What Is a Caffeine Nap?

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Caffeine is a natural stimulant found in coffee that you are generally advised to avoid before bedtime as it can keep you awake. However, there are some who endorse the use of coffee for a so-called "caffeine nap."

According to research conducted in the 1990s, drinking a cup of coffee after a midday nap can increase concentration, performance skills, and cognition compared to taking a nap without the coffee.

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Given that as many as one in three adults experience regular daytime sleepiness, might the benefits of a nap combined with the benefits of caffeine actually be a viable solution?

Background

The theory of the caffeine nap was tested in 1994 by researchers from Wright State University in Ohio. They recruited 24 healthy young males and randomly assigned half of them to a caffeine group and the other half to a placebo group.

After a normal night's rest, the subjects were given a series of baseline tests to assess their concentration levels, logical reasoning skills, and basic math skills. This was followed by a 24-hour period with no sleep.

Thereafter, the subjects were allowed two scheduled naps lasting 15 to 20 minutes, followed by either a 100-milligram dose of caffeine or an inactive placebo. (One cup of coffee contains roughly 100 milligrams of caffeine.) Then the thinking and math tests were repeated.

What the researchers found was that the group given caffeine achieved roughly the same scores as on their baseline tests, while those in the placebo group experienced a deterioration in all of their scores.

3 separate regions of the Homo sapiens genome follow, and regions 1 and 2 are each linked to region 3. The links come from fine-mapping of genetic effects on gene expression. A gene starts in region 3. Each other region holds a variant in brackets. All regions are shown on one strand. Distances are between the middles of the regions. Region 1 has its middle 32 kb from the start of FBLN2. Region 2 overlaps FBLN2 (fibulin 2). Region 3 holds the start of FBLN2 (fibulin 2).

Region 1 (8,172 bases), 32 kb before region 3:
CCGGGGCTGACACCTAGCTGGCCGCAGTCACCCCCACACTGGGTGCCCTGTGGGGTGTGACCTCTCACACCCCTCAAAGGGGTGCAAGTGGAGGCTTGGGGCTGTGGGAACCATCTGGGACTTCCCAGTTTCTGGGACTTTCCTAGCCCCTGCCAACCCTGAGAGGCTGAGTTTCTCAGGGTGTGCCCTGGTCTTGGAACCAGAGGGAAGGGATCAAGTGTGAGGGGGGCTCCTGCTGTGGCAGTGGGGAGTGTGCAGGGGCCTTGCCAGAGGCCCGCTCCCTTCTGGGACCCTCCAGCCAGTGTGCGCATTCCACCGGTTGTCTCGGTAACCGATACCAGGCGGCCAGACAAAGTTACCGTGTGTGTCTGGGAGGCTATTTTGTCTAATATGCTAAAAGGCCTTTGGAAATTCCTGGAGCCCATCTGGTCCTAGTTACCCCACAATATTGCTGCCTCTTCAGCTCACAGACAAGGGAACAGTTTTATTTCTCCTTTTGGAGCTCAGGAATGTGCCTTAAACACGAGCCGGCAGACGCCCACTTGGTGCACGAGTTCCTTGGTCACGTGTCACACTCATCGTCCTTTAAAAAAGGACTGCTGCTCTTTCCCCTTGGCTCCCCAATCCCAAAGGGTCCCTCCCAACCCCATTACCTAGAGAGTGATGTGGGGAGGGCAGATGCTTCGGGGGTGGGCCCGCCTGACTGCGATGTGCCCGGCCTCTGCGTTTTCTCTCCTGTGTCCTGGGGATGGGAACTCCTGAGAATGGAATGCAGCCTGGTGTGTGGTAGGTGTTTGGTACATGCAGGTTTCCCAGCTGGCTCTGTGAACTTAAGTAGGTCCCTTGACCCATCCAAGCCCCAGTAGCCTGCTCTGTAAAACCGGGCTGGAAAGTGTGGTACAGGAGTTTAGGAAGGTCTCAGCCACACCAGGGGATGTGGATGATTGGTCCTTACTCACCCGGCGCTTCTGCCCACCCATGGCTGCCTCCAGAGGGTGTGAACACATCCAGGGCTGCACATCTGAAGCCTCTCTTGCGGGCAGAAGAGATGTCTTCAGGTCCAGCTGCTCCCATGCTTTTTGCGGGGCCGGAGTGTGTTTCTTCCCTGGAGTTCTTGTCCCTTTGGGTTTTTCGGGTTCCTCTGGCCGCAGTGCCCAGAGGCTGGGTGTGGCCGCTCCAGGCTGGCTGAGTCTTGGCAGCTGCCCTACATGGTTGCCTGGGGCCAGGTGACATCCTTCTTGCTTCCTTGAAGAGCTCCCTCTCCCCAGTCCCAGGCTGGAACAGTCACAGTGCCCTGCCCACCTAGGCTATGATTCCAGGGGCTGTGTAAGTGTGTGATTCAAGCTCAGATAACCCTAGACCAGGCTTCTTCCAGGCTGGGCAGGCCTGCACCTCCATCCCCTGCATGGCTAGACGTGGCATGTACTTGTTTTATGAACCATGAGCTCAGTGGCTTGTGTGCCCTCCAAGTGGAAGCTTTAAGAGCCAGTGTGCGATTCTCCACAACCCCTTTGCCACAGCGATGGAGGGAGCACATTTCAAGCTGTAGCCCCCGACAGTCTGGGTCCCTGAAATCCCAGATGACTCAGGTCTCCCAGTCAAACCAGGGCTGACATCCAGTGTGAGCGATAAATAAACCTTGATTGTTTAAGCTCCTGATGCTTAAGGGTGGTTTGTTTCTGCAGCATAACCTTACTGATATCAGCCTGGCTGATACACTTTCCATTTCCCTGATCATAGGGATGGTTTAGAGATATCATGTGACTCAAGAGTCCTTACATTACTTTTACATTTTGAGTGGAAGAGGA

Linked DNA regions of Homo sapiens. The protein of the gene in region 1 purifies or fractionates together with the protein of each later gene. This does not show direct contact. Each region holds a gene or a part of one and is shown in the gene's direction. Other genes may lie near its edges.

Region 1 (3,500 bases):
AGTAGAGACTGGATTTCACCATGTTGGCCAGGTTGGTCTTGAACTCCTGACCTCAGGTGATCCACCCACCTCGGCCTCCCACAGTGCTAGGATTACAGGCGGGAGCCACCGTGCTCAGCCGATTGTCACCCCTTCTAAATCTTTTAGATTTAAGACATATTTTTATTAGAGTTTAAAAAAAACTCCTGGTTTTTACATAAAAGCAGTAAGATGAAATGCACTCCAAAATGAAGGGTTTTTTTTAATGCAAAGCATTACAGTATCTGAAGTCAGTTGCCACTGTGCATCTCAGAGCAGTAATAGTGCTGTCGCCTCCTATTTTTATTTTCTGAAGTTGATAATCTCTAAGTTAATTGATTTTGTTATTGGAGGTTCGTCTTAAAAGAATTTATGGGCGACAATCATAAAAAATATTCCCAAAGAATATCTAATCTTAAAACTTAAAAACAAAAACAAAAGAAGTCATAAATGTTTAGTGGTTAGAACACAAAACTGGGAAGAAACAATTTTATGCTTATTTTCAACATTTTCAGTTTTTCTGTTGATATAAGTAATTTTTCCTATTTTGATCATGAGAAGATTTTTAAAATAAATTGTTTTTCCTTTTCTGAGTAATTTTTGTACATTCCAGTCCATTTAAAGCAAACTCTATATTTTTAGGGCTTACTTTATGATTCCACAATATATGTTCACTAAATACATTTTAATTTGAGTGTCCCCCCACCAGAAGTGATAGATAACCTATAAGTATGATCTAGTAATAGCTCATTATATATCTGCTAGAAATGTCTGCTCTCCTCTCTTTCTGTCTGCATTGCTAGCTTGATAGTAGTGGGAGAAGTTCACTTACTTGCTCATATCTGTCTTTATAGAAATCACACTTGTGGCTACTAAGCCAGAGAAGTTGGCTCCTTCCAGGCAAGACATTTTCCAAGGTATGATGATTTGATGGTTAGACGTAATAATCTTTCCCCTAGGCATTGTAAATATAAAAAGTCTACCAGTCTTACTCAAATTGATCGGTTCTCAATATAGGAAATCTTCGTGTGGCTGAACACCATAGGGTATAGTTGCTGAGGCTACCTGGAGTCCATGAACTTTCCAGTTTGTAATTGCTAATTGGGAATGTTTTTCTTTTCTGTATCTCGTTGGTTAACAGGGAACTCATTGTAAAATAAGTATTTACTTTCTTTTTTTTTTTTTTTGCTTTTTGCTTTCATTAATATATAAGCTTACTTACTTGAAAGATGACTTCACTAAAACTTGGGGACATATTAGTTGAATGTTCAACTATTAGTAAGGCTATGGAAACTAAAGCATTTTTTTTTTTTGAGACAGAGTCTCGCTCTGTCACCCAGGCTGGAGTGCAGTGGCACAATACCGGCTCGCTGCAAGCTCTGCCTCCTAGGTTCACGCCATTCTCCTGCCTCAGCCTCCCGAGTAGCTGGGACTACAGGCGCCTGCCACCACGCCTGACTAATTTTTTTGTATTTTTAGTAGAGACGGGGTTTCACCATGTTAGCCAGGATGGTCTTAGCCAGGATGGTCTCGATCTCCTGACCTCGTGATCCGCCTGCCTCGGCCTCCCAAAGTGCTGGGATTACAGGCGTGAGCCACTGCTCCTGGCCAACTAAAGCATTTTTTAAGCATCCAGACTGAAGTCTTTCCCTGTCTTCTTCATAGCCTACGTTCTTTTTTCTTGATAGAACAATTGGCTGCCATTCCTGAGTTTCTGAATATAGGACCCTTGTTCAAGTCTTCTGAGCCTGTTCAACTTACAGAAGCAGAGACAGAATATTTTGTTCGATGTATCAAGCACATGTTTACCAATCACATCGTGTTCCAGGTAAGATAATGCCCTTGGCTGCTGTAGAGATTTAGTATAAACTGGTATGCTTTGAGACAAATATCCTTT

In their conclusions, the researchers stated that "the combination of a prophylactic nap and caffeine was more effective in maintaining nocturnal alertness and performance than was the nap alone."

Rationale

The concept of caffeine nap was based largely on the stimulant's known effects on a naturally occurring compound called adenosine that is involved in sleepiness.

Our desire for sleep involves a process known as sleep drive. This is a biological mechanism wherein the longer you stay awake, the sleepier you will become. Sleepiness itself is induced by the accumulation of adenosine, a byproduct of the body's primary energy source, known as adenosine triphosphate (ATP).

As your cells burn ATP throughout the day, the buildup of adenosine in the brain will gradually make you sleepier and sleepier. Sleep, at least in part, is the process of clearing away the accumulated adenosine. By morning, after a good night of rest, adenosine levels are largely depleted and will start to increase again the longer you're awake.

If you only get a few hours of sleep, you will wake up feeling sleepy because your body didn’t have sufficient time to clear the accumulated adenosine.

Caffeine can counteract this effect to some degree. By independently blocking the action of adenosine in the brain, caffeine can undermine its ability to induce sleepiness. This is how caffeine functions as a stimulant, increasing alertness and energy levels even when we should otherwise be sleepy.

Conflicting Research

As convincing as the science behind caffeine naps sounds, there are limitations to the research. Beyond the small size of the aforementioned study, the participants were all healthy and young; as such, we don't know if the same effects may occur in older adults.

A 2008 study conducted by the University of California, San Diego, involving 61 adults between the ages of 18 and 39, did not reach the same conclusions as those from Wright State University.